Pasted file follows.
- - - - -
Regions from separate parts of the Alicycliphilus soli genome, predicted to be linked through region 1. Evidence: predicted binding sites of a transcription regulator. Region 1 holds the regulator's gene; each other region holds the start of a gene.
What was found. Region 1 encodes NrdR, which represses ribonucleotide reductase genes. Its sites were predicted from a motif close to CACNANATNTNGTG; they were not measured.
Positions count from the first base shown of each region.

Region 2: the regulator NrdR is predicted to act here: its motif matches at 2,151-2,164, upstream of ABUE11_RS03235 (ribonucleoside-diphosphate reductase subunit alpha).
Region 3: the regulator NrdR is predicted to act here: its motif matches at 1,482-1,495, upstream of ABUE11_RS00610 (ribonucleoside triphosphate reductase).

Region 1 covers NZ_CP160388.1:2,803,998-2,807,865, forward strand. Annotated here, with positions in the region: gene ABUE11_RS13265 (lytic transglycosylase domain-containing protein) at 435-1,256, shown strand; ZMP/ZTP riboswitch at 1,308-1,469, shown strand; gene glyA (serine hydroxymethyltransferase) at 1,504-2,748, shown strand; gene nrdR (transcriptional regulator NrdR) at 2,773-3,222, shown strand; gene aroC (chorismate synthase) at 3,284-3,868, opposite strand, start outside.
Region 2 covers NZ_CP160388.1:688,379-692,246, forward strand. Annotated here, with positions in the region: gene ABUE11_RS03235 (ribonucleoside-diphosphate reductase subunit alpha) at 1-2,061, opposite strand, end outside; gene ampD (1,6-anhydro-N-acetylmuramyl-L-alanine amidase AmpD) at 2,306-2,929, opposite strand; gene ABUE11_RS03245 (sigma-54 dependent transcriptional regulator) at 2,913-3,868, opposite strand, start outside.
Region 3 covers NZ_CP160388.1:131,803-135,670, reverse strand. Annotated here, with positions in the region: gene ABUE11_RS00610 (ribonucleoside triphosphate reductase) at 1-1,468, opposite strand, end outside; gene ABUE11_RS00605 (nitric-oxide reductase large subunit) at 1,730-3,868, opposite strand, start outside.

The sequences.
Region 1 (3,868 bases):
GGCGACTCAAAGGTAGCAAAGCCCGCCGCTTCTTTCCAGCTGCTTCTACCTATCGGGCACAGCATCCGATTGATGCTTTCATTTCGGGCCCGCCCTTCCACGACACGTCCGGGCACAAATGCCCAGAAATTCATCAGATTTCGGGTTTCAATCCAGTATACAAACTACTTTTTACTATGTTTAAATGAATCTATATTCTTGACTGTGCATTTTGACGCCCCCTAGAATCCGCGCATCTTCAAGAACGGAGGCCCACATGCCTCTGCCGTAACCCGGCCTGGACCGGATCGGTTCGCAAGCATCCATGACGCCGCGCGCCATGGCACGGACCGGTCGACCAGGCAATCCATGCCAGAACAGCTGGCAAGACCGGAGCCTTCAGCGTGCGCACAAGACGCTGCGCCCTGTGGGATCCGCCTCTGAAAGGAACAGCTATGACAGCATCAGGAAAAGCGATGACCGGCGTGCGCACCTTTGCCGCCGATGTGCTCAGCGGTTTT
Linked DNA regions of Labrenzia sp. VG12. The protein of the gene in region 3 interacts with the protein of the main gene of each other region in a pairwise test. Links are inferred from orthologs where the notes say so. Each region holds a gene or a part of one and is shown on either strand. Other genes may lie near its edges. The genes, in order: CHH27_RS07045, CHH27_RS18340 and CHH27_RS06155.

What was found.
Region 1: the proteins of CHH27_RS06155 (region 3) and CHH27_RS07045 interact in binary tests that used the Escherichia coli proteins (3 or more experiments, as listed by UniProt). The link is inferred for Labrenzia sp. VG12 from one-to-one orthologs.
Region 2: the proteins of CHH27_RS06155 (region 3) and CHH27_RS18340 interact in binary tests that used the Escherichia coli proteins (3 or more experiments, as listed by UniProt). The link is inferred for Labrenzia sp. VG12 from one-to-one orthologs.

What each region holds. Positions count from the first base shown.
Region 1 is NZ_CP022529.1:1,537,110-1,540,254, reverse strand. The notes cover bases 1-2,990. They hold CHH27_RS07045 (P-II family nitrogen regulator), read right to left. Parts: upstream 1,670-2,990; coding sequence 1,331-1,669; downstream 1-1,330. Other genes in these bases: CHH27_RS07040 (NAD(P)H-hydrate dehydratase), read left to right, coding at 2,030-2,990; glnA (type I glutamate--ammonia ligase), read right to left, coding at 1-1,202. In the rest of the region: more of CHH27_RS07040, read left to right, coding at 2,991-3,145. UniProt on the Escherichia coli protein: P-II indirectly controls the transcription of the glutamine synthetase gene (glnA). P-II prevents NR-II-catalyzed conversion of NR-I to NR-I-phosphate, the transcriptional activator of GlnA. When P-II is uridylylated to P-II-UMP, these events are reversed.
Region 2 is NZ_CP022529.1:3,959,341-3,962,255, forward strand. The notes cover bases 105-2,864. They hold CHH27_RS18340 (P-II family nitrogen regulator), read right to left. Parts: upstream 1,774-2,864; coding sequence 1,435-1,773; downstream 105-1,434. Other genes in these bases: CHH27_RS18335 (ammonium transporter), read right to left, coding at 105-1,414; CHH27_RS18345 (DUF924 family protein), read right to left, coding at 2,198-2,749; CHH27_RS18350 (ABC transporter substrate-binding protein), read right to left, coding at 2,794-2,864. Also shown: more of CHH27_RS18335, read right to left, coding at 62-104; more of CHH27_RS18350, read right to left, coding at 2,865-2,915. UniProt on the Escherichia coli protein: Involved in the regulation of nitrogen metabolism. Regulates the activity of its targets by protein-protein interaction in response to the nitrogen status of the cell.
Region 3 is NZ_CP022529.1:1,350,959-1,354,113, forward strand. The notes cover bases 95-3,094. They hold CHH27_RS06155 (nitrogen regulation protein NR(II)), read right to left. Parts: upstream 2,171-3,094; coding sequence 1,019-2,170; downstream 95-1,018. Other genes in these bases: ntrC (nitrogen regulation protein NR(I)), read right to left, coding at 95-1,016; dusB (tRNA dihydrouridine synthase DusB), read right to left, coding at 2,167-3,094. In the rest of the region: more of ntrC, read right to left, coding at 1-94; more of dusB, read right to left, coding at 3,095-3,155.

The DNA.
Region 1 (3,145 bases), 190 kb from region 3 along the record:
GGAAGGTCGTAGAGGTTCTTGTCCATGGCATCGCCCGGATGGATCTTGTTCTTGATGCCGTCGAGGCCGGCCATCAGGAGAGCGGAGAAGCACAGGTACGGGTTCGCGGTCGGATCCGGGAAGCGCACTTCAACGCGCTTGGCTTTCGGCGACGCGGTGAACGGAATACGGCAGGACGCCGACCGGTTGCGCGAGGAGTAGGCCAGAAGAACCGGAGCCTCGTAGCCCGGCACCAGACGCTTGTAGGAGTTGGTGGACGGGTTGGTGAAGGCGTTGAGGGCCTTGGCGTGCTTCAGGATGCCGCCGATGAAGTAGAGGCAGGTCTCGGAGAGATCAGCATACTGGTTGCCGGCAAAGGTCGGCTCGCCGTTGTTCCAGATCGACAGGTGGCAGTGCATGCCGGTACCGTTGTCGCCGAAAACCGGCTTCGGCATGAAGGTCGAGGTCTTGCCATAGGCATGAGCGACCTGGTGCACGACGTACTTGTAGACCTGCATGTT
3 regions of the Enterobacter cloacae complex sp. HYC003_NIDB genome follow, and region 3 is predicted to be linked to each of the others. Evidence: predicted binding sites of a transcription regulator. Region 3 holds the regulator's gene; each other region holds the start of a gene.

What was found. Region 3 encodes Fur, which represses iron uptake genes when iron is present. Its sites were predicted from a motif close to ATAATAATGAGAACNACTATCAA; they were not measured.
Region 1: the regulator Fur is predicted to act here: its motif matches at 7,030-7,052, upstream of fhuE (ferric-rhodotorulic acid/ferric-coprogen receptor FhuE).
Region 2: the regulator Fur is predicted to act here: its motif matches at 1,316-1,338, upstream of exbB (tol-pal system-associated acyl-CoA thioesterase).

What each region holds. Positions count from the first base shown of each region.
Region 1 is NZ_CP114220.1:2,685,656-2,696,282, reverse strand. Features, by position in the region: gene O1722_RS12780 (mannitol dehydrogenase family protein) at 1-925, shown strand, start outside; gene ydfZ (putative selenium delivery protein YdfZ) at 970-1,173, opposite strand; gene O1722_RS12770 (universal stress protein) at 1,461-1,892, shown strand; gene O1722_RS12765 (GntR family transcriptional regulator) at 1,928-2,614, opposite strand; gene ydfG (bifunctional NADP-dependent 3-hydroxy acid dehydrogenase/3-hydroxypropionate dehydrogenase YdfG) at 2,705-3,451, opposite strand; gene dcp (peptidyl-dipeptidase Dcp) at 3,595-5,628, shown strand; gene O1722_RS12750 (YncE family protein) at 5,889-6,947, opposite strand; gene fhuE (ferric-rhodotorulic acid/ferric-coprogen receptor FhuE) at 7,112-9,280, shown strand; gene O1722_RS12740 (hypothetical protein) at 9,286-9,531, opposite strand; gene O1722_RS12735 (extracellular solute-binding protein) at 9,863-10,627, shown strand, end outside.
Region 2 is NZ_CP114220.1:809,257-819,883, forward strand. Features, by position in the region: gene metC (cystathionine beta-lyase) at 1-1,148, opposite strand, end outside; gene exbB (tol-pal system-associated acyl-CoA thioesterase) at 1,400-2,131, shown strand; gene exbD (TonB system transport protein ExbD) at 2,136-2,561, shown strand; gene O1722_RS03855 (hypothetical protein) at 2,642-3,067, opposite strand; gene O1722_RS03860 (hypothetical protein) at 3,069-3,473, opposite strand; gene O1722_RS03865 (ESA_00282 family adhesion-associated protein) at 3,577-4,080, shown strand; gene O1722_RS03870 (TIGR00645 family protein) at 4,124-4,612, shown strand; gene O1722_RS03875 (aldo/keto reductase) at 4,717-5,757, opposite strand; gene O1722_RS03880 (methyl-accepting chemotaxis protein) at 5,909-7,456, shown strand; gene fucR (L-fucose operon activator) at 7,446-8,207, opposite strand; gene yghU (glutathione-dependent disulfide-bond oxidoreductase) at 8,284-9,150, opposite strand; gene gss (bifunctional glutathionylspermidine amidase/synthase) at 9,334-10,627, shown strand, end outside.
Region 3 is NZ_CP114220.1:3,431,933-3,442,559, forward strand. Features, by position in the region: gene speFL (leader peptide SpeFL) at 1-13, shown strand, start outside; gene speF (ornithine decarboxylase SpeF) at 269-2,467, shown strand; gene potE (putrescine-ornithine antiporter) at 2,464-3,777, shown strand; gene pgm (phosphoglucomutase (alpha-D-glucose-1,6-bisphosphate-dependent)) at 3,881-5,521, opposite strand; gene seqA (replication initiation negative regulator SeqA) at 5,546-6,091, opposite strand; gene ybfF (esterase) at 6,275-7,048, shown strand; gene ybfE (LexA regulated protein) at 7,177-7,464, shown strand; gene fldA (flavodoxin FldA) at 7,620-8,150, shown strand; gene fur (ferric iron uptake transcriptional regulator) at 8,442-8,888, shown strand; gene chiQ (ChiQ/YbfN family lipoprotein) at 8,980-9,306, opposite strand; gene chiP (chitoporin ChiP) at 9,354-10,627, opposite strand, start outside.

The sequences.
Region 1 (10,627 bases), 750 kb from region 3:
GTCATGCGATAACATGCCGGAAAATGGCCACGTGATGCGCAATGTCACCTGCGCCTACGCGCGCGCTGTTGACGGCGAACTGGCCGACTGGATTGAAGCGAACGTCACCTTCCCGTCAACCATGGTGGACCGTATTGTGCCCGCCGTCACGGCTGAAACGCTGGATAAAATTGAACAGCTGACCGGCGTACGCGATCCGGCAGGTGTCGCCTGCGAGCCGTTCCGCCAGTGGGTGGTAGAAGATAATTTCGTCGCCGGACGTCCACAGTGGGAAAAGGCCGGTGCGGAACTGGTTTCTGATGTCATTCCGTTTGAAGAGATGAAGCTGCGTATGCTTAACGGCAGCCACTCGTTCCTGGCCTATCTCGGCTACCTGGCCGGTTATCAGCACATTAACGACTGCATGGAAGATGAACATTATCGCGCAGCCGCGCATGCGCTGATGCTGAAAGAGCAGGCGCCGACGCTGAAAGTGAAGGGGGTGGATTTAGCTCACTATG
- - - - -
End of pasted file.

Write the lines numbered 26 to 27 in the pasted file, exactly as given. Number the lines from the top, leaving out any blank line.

Region 2: the regulator Fur is predicted to act here: its motif matches at 1,316-1,338, upstream of exbB (tol-pal system-associated acyl-CoA thioesterase).

What each region holds. Positions count from the first base shown of each region.